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Pregled bibliografske jedinice broj: 726284

Massive Cerebral Calcifications (Fahr’s Disease) in a Patient with Systemic Lupus Erythematosus and No Major Neuropsychological Abnormality


Martinović Kaliterna, Dušanka; Radić, Mislav; Radić, Josipa; Kovačić, Vedran; Fabijanić, Damir
Massive Cerebral Calcifications (Fahr’s Disease) in a Patient with Systemic Lupus Erythematosus and No Major Neuropsychological Abnormality // Israel medical association journal, 15 (2013), 10; 654-655 (međunarodna recenzija, članak, znanstveni)


Naslov
Massive Cerebral Calcifications (Fahr’s Disease) in a Patient with Systemic Lupus Erythematosus and No Major Neuropsychological Abnormality

Autori
Martinović Kaliterna, Dušanka ; Radić, Mislav ; Radić, Josipa ; Kovačić, Vedran ; Fabijanić, Damir

Izvornik
Israel medical association journal (1565-1088) 15 (2013), 10; 654-655

Vrsta, podvrsta i kategorija rada
Radovi u časopisima, članak, znanstveni

Ključne riječi
Fahr’s disease ; systemic lupus erythematosus (SLE) ; neuropsychiatric abnormalities ; insomnia

Sažetak
Brain calcifications are uncommon findings in systemic lupus erythematosus ; if present they are usually accompanied by clinical signs of cerebral lupus [1]. Fahr’s disease refers to a rare syndrome characterized by abnormal symmetric and bilateral intracranial calcifications in certain areas of the brain. Most common sites are the basal ganglia and dentate nuclei. The condition is often asymptomatic and discovered on brain imaging [2]. Symptoms of the disorder may include deterioration of motor function, psychosis, dementia, seizures, headache, dysarthria, spasticity and spastic paralysis, eye impairments, and athetosis. Although the most common findings in Fahr’s disease are motor deficits, 40% of patients have primarily cognitive and other psychiatric symptoms. Fahr’s disease can also include symptoms characteristic of Parkinson’s disease such as tremor, muscle rigidity, mask-like facial appearance, shuffling gait and “pill-rolling” motion of the fingers. These generally occur later in the development of the disease. More common symptoms include dystonia and chorea. Age of onset is typically in the fifth or sixth decade of life, although it can occur at any time from childhood through adolescence to adulthood.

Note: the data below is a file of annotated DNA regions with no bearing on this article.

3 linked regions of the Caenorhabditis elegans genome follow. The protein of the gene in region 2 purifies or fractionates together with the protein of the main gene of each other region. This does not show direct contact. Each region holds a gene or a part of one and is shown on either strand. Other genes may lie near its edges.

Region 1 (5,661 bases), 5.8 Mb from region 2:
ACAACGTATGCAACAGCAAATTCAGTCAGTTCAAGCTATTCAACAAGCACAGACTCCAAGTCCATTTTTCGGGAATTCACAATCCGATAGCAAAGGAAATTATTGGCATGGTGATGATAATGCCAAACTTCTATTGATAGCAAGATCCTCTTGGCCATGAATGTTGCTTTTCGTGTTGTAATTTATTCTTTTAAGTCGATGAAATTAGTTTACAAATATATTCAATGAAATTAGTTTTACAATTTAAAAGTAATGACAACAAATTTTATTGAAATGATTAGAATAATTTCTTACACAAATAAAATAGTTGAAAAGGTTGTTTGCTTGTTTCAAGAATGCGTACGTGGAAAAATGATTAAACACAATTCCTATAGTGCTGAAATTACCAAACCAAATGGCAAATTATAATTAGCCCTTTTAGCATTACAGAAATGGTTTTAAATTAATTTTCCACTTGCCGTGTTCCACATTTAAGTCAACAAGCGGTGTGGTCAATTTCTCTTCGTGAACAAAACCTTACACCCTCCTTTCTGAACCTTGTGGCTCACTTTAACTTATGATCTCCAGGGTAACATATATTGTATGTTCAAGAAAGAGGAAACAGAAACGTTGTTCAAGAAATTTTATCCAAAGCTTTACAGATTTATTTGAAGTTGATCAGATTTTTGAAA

Izvorni jezik
Engleski

Znanstvena područja
Kliničke medicinske znanosti



POVEZANOST RADA


Ustanove
KBC Split,
Medicinski fakultet, Split

Časopis indeksira:


  • Current Contents Connect (CCC)
  • Web of Science Core Collection (WoSCC)
    • Science Citation Index Expanded (SCI-EXP)
    • SCI-EXP, SSCI i/ili A&HCI
  • Scopus
  • MEDLINE